Speaking of standard, the base 2019 XF is the $59,100 Premium, while other trims include the $64,500 Prestige, and $67,800 R-Sport when opting for the 247 horsepower 2.0-litre direct-injection turbo four-cylinder; the $67,000 Prestige, $70,300 R-Sport, $72,300 300 SPORT and $79,100 Portfolio when choosing the 296 horsepower version of the same gasoline-powered mill; the $66,500 Prestige and $69,800 R-Sport when hooked up to the 180 horsepower 2.0-litre four-cylinder diesel; and finally $75,300 for my tester’s 380 horsepower 3.5-litre supercharged V6-powered model’s sole S trim. These prices and trims, incidentally, plus packages and standalone options can be found right here at CarCostCanada, where you can also choose to save thousands by learning about available rebates and otherwise difficult to access dealer invoice pricing.
The diversity of available XF engines is actually quite amazing and rare, but all of these engines focus their energies on one tried and tested eight-speed automatic gearbox, no matter the trim. The quick yet smooth transmission boasts an innovative rotating gear selector that automatically powers upwards after startup from an otherwise flush placement on the lower console between the front seats, this system requiring standard paddle shifters for utilizing the Jaguar Sequential Shift manual mode, while all-wheel drive is also standard.
Further improving control no matter the driving situation, all XF trims come fitted with Jaguar Drive Control featuring Standard, Eco, Dynamic (sport), and Rain/Ice/Snow driving modes, each making a considerable difference to comfort, performance and all of the above, while Torque Vectoring by Braking (TVBB), and hill launch assist further aid drivers in mastering most road conditions.
Specific to my XF S tester, Adaptive Surface Response (AdSR) plus Configurable Dynamics and Adaptive Dynamics allow the choice of personal engine, suspension, steering, and transmission settings. All made a big difference to how this Jaguar responded to inputs, from being a comfortable, relaxed luxury car one moment, to a seriously responsive sports sedan the next.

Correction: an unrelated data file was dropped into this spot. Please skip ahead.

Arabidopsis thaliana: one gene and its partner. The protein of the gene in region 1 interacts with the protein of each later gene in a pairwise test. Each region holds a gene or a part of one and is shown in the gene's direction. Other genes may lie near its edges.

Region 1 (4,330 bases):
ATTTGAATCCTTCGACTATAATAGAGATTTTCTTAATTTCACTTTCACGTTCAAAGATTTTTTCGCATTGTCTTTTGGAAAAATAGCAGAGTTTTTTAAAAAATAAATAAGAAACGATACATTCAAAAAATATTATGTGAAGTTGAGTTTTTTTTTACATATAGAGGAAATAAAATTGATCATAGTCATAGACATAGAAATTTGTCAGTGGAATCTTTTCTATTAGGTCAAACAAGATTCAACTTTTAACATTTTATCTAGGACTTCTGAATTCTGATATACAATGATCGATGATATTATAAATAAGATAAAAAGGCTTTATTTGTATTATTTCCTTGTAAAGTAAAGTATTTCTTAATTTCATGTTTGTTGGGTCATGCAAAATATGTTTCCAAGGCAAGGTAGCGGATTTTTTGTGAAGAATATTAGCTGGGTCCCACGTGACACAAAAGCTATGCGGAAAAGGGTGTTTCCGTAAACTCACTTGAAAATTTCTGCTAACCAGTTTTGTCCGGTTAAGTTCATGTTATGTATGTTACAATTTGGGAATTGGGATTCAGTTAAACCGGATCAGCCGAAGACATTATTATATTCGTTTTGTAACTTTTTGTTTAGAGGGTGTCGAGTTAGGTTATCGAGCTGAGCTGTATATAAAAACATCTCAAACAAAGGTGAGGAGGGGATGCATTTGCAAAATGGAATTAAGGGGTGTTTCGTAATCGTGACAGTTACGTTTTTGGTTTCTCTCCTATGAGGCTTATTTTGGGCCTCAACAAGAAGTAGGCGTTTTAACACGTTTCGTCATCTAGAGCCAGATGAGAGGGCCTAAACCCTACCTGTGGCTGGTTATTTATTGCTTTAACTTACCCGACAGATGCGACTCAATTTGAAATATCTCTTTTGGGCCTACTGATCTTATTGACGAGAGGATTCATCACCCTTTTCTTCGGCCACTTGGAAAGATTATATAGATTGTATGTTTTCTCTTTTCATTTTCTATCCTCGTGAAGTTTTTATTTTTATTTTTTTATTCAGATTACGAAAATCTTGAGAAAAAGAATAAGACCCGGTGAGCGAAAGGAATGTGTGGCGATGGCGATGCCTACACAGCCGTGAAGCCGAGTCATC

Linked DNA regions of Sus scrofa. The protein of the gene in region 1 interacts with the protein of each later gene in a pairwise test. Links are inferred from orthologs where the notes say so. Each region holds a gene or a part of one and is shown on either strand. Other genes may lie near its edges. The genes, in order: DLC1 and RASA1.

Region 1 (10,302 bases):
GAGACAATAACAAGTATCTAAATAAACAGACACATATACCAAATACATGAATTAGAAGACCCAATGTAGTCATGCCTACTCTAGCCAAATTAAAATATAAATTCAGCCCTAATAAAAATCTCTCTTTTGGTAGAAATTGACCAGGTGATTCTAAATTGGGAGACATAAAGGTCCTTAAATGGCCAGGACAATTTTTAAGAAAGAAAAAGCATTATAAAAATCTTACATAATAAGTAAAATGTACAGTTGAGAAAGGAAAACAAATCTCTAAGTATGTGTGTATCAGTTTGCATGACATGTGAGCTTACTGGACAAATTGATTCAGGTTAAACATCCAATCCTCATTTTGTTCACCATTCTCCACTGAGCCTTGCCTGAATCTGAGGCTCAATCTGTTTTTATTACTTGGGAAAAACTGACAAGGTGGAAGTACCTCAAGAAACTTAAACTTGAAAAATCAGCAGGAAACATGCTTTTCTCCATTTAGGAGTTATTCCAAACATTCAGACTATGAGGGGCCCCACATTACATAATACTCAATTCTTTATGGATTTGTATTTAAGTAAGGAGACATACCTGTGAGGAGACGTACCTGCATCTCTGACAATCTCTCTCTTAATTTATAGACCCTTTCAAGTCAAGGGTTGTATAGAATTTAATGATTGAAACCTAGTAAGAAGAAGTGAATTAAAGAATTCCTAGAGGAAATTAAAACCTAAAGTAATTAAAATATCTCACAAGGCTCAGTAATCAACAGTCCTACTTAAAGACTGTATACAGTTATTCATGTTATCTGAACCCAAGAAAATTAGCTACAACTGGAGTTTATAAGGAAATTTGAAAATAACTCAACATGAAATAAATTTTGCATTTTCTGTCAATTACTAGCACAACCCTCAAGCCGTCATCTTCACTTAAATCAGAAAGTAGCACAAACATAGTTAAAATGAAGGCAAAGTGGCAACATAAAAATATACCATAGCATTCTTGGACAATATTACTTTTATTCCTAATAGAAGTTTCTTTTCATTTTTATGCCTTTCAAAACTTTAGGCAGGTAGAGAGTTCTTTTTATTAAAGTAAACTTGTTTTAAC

Together with all items already noted, the top-tier XF S shown on this page receives beefier 350-mm front brake rotors and red calipers all around, as well as 20-inch alloy wheels, the latter upgrade improving performance and styling measurably.
Staying on the styling theme, the XF S also receives a unique “S” body kit that dresses up the car with a sportier front bumper, glossy black side sills and a gloss-black rear valance, plus a subtle rear deck spoiler. When stepping inside you’ll bypass special metal treadplates finished with unique “S” branding, while great looking Dark Hex aluminum inlays improve the instrument panel, rich Luxtec leatherette covers the dash top, and superbly comfortable, ultra-supportive “S” embossed 18-way powered sports seats ensconce driver and front passenger.
On top of everything already mentioned, the XF S also includes proximity keyless entry, pushbutton start/stop, an acoustic layer windshield, auto on/off headlamps, rain-sensing wipers, an electronic parking brake, a powered tilt and telescopic steering wheel, auto-dimming, power-folding, heated side mirrors with approach lamps and puddle lights, memory for those mirrors as well as the front seats, front seat warmers, mood lighting, a universal garage door opener, a backup camera, navigation, InControl Apps, Pro Services, Bluetooth phone and audio streaming, a USB port, two-zone auto HVAC, front and rear parking sonar, and more.